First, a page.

Dienstag, 16. März 2010

DNJ's exhibit "Night Lights"

1. Image (Bill Sosin), 2. Image (Ginny Mangrum), 3. Image (Helen K. Garber)

Three American photographers currently exhibit their work at DNJ Gallery, Los Angeles, CA, Bill Sosin, Ginny Mangrum and Helen K. Garber. The exhibit "Night Lights" is a collection of night photography, made by using completely different approaches.

Bill Sosin’s “urban impressions” were taken mainly in Chicago, shot from the inside of his car in the rain, while his windshield wipers were turned off. We see droplets either resting or dripping down his window in different directions. Whereas the backgrounds of Sosin’s images - the streetlamps, red car brake lights, pedestrians on the streets underneath pendulous umbrellas or lonely objects in storefront windows - are out of focus, the raindrops on the windows are in focus. This dual presentation gives his photographs a pointillist appeal similar to George Seurat’s paintings. Although the exhibit is called “Night lights”, the lights are not the main subject in Sosin’s images. They only play a secondary role, creating the various colors in the water. And the water in its different shapes, either in liquid or vapor form, appearing in different colors, contain an energy which Sosin felt intrigued by and experimented with. Sosin’s images are not manipulated or retouched. He conducted small color adjustments on the Camera RAW file (a hi-res file format used by professionals) and altered the color and contrast of the images according to his emotional response towards them. Through the colorful presentation of the rain in a painterly manner, Sosin’s images appear positive and poetic.

The atmosphere in Ginny Mangrum’s work is quite different. The photographs were shot in black and white and then cut and pasted onto a black canvas in Photoshop. Hence, black dominates the images. As opposed to Sosin, Mangrum shot her pictures looking from the outside in. There is no energy like that in Sosin’s rain drops; instead, everything stands still. The interiors of the public places in Mangrum’s photographs, whether a hotel lobby in Honolulu or a cabin of the Bart station at the San Francisco airport, are empty and inert. Whereas Sosin played with the rain, Mangrum played with the darkness and the psychological elements of empty spaces. After several people close to Mangrum died, she experienced a sense of the void. This is reflected in her work, where she shows how powerful the presence of living beings can be by depicting their very absence. Another aspect that distinguishes Mangrum’s work from the two others' is her conscious choice not to take pictures of people who may have wandered into the frame, to avoid the tension that creates.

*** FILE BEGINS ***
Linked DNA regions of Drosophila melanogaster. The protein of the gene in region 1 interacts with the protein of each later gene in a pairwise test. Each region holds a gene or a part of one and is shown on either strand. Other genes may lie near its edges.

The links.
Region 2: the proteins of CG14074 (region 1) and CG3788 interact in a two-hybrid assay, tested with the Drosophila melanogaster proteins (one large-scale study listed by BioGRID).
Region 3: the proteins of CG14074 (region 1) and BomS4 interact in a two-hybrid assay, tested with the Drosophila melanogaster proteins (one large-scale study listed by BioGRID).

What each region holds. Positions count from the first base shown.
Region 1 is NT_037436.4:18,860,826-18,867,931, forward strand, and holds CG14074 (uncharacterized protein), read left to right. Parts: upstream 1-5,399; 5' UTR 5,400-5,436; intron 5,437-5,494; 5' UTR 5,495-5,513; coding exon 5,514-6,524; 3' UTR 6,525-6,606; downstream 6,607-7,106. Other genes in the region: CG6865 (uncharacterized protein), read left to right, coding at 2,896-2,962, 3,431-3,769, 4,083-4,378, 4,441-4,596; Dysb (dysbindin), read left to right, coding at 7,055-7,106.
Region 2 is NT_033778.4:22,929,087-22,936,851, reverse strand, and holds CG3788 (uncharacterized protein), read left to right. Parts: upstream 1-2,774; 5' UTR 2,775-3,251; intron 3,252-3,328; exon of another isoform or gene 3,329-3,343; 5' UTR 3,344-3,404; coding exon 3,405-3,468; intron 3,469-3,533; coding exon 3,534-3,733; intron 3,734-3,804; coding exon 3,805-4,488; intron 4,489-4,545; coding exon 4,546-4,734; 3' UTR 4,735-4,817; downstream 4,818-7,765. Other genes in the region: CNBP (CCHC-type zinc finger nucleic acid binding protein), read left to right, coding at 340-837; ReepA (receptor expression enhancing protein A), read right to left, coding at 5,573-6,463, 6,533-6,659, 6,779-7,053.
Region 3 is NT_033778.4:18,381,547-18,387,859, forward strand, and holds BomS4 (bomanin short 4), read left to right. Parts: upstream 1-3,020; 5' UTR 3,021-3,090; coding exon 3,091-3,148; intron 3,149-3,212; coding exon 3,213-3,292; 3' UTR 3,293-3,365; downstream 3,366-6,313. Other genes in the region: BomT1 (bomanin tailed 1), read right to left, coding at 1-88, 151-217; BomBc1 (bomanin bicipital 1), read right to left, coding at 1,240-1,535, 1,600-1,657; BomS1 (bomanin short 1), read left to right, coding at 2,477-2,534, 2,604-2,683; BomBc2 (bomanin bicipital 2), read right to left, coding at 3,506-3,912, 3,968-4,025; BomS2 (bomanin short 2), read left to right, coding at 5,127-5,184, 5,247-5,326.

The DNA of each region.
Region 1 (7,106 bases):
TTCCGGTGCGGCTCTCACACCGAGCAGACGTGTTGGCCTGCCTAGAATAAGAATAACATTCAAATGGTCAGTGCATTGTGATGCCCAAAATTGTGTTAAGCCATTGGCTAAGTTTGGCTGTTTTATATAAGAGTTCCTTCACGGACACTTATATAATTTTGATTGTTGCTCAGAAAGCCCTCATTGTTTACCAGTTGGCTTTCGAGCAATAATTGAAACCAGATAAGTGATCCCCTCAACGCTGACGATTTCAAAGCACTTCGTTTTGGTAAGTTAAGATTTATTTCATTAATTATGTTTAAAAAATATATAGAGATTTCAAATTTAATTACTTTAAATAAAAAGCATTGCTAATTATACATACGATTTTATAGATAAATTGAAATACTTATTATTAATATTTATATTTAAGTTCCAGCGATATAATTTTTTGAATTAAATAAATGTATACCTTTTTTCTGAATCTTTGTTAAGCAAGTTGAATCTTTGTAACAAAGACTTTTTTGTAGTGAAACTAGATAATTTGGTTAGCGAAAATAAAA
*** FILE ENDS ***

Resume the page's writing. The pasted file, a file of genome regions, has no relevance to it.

While Sosin and Mangrum focused on one city at a time, Helen K. Garber put two cities together. Displayed as diptychs, she juxtaposed images of Venice, California next to images of Venice, Italy. As opposed to Sosin and Mangrum, Garber presents her black and white photographs on canvas, which gives them a painterly quality. Garber’s work -- inspired by an old photograph from 1922 showing her great aunt and uncle sitting in a gondola in the canal in the Italian Venice -- are not just beautiful presentations of two cities. They deal with issues of globalization and Garber’s shattered image of Venice in Italy. When Garber visited there for the first time in 2006, she was shocked by the throngs of tourists in crowded corridors. Hence she regards globalization critically, thinking it destroys rather than adds something to both cities. This reflects in Garber’s work, which shows both Venices with the daytime tourists gone and belonging again to their permanent residents.
Written by Simone Kussatz
Edited by Peter Frank
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